Review: Life of Crime

Funny girl: Aniston plays pulp fiction


It's hard to think of an author who has had more novels turned into movies than Elmore Leonard. The author who died last year, aged 87, had the kind of page-to-screen success that other pulp fiction novelists could only dream about and there's no disputing the quality of the stories. Among the classics are 3:10 to Yuma, Out of Sight, Get Shorty, Jackie Brown and now writer-director Daniel Schechter's Life of Crime, an adaptation of the novel, The Switch. Leonard was executive producer of this film and he certainly must have been pleased as by all accounts it is faithful to his work and as a result stylish, funny and bursting with off-the-wall, but believably human characters.

The plot is a hoot and husbands will appreciate it more than they should as it is about the kidnapping of Mickey (Jennifer Aniston), the wife of a dodgy real estate developer, Frank Dawson (Tim Robbins) by second-rate criminals who demand a $1 million ransom. Only trouble is Frank is actually on holiday in the Bahamas with his mistress Melanie (Isla Fisher) and the kidnapping - "pay us the money or you'll never see your wife again" - could not have come at a better time as he plans to divorce his mistreated spouse and her demise would put an end to any alimony payments.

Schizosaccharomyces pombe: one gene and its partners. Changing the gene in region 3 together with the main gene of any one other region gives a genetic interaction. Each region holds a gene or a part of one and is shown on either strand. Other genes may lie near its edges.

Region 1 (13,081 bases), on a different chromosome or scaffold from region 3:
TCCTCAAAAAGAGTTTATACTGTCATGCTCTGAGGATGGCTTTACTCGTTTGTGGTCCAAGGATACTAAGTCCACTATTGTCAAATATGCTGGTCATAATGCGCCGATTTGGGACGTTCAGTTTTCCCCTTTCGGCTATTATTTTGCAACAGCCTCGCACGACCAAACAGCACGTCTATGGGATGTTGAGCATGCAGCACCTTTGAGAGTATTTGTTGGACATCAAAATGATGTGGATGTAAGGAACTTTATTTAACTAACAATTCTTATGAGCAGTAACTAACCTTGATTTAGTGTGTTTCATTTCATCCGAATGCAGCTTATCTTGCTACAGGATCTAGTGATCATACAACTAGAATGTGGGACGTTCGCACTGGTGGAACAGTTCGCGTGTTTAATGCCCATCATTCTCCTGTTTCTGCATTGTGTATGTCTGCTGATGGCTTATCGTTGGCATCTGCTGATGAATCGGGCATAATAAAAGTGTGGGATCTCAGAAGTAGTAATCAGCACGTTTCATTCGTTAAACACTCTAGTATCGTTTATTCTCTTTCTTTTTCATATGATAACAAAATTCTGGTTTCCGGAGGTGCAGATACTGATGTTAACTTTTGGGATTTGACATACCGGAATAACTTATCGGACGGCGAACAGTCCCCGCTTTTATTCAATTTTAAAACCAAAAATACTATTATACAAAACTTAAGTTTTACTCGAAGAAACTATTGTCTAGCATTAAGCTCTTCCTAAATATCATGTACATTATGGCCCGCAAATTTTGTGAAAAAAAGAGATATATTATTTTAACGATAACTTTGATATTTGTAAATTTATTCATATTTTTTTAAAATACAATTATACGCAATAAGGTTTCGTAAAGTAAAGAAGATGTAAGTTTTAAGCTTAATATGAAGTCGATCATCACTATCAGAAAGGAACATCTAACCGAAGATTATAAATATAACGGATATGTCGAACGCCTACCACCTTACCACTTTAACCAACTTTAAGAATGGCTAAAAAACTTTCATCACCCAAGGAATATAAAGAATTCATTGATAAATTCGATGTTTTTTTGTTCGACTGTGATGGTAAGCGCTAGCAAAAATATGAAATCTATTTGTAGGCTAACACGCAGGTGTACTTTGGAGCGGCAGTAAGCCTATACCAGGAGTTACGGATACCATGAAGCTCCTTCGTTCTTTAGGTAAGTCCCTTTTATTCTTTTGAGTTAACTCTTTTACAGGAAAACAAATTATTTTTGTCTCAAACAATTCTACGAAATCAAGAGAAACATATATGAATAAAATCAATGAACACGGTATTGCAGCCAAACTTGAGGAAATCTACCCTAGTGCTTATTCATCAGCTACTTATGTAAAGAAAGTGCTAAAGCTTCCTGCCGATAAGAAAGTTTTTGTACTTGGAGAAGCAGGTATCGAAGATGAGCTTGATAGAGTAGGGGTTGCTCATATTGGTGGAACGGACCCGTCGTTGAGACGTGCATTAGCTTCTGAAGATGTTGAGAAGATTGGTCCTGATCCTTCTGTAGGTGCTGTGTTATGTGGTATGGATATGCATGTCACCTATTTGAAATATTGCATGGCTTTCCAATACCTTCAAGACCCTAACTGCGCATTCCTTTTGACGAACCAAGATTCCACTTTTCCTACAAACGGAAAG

This throws a spanner in the works for the naive thugs Ordell (Mos Def) and Louis (John Hawkes), who thought they had Frank cornered when they found out about his illegal assets in an offshore account. Their situation is not helped by the fact that they are also working with Richard (Mark Boone Jr), a fat slob with a Nazi fetish who has allowed them to use his home for hostage storage. The look on Aniston's face when she pulls off her balaclava to see framed paintings of Hitler is priceless and made all the funnier by Louis, who tells her that Richard's memorabilia is worth big bucks. I never have a problem with Aniston, who, in my opinion, can play as well for laughs as she does for tears.

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